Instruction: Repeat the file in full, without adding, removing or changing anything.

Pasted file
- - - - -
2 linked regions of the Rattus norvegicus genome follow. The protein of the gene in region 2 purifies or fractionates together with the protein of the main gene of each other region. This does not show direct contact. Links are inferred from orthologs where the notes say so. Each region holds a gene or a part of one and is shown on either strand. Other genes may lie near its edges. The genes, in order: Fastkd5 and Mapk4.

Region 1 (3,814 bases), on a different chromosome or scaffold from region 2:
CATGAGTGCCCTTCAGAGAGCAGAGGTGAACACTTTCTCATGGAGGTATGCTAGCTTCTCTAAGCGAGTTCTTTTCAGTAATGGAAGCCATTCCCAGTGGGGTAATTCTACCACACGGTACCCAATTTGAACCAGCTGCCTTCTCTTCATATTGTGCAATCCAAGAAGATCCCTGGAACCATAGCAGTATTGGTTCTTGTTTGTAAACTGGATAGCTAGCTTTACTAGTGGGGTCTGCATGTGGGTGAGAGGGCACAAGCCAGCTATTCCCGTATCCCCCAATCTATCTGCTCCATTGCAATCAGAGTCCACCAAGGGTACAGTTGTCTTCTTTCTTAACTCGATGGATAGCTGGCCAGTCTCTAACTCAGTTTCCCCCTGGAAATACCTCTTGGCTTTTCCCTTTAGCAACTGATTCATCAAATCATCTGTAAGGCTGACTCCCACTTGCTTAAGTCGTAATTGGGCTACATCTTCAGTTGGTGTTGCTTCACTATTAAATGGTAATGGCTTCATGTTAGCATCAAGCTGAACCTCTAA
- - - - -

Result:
2 linked regions of the Rattus norvegicus genome follow. The protein of the gene in region 2 purifies or fractionates together with the protein of the main gene of each other region. This does not show direct contact. Links are inferred from orthologs where the notes say so. Each region holds a gene or a part of one and is shown on either strand. Other genes may lie near its edges. The genes, in order: Fastkd5 and Mapk4.

Region 1 (3,814 bases), on a different chromosome or scaffold from region 2:
CATGAGTGCCCTTCAGAGAGCAGAGGTGAACACTTTCTCATGGAGGTATGCTAGCTTCTCTAAGCGAGTTCTTTTCAGTAATGGAAGCCATTCCCAGTGGGGTAATTCTACCACACGGTACCCAATTTGAACCAGCTGCCTTCTCTTCATATTGTGCAATCCAAGAAGATCCCTGGAACCATAGCAGTATTGGTTCTTGTTTGTAAACTGGATAGCTAGCTTTACTAGTGGGGTCTGCATGTGGGTGAGAGGGCACAAGCCAGCTATTCCCGTATCCCCCAATCTATCTGCTCCATTGCAATCAGAGTCCACCAAGGGTACAGTTGTCTTCTTTCTTAACTCGATGGATAGCTGGCCAGTCTCTAACTCAGTTTCCCCCTGGAAATACCTCTTGGCTTTTCCCTTTAGCAACTGATTCATCAAATCATCTGTAAGGCTGACTCCCACTTGCTTAAGTCGTAATTGGGCTACATCTTCAGTTGGTGTTGCTTCACTATTAAATGGTAATGGCTTCATGTTAGCATCAAGCTGAACCTCTAA